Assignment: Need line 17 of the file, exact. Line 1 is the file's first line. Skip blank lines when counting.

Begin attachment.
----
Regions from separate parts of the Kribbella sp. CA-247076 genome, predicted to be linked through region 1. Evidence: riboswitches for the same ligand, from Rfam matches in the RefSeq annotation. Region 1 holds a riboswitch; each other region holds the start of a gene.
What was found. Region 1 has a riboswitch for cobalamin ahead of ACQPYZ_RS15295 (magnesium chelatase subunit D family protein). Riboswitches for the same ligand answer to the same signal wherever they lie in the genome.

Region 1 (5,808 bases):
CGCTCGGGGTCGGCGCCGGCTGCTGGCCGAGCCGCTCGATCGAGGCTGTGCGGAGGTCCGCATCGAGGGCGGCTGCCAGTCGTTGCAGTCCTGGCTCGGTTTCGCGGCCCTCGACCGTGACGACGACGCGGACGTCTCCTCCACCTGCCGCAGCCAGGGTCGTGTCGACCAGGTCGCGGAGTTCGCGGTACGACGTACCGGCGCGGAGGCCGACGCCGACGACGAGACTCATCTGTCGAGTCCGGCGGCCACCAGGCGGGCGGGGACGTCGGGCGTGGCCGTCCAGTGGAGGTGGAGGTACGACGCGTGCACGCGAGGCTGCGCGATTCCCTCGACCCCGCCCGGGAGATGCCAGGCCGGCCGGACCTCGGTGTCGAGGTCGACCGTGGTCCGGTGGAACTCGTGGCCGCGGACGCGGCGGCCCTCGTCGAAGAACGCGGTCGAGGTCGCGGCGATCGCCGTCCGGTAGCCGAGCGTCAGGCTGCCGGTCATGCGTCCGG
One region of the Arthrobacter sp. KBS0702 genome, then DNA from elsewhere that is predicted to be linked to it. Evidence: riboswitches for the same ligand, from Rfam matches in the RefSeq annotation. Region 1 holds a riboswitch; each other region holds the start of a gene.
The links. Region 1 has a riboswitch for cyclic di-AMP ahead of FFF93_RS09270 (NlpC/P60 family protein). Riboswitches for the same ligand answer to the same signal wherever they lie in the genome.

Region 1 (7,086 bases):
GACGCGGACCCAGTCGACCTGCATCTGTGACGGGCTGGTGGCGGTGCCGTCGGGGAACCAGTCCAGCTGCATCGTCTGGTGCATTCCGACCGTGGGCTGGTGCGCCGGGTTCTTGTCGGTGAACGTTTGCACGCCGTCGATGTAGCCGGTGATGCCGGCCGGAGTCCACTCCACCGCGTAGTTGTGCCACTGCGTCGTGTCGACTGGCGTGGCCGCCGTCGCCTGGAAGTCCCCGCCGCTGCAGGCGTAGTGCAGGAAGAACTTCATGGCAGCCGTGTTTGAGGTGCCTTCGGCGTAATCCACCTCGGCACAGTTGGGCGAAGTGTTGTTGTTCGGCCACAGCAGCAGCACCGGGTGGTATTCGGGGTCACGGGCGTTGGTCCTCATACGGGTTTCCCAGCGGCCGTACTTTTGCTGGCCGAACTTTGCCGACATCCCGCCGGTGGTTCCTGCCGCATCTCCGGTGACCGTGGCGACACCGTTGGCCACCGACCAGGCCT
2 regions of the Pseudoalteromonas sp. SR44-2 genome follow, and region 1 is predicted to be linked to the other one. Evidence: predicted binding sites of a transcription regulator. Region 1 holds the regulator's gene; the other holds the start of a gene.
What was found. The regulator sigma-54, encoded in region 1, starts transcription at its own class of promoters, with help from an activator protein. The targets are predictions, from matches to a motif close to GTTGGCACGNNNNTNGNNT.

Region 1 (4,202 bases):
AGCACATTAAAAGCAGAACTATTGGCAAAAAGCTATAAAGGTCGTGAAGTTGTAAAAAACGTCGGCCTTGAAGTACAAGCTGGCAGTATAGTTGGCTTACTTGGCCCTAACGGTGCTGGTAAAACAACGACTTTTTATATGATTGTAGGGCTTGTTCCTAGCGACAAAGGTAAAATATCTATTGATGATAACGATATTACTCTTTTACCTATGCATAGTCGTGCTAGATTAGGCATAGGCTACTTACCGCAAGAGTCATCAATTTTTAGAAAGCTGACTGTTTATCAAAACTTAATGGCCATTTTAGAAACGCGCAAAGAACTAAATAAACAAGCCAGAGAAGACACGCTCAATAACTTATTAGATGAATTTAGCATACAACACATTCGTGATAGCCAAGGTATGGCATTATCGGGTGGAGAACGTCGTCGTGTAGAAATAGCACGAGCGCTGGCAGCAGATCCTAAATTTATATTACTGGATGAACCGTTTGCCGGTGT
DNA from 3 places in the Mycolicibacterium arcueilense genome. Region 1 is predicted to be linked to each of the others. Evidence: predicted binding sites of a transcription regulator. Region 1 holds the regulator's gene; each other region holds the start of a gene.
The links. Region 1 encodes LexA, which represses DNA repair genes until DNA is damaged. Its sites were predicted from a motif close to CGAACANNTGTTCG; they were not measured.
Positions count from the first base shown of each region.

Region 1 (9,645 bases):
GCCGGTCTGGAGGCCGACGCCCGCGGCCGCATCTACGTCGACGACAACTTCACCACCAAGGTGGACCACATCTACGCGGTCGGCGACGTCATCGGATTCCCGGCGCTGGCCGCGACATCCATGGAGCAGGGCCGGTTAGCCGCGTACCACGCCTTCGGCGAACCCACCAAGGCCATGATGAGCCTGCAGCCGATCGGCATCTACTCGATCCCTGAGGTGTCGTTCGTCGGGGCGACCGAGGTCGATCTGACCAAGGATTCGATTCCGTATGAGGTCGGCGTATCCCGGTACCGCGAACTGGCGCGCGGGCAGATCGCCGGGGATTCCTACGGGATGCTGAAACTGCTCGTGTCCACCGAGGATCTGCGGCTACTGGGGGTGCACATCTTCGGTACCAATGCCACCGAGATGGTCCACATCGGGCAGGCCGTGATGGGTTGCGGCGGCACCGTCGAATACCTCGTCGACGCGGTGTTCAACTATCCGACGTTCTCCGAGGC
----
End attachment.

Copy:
GCCGGTCTGGAGGCCGACGCCCGCGGCCGCATCTACGTCGACGACAACTTCACCACCAAGGTGGACCACATCTACGCGGTCGGCGACGTCATCGGATTCCCGGCGCTGGCCGCGACATCCATGGAGCAGGGCCGGTTAGCCGCGTACCACGCCTTCGGCGAACCCACCAAGGCCATGATGAGCCTGCAGCCGATCGGCATCTACTCGATCCCTGAGGTGTCGTTCGTCGGGGCGACCGAGGTCGATCTGACCAAGGATTCGATTCCGTATGAGGTCGGCGTATCCCGGTACCGCGAACTGGCGCGCGGGCAGATCGCCGGGGATTCCTACGGGATGCTGAAACTGCTCGTGTCCACCGAGGATCTGCGGCTACTGGGGGTGCACATCTTCGGTACCAATGCCACCGAGATGGTCCACATCGGGCAGGCCGTGATGGGTTGCGGCGGCACCGTCGAATACCTCGTCGACGCGGTGTTCAACTATCCGACGTTCTCCGAGGC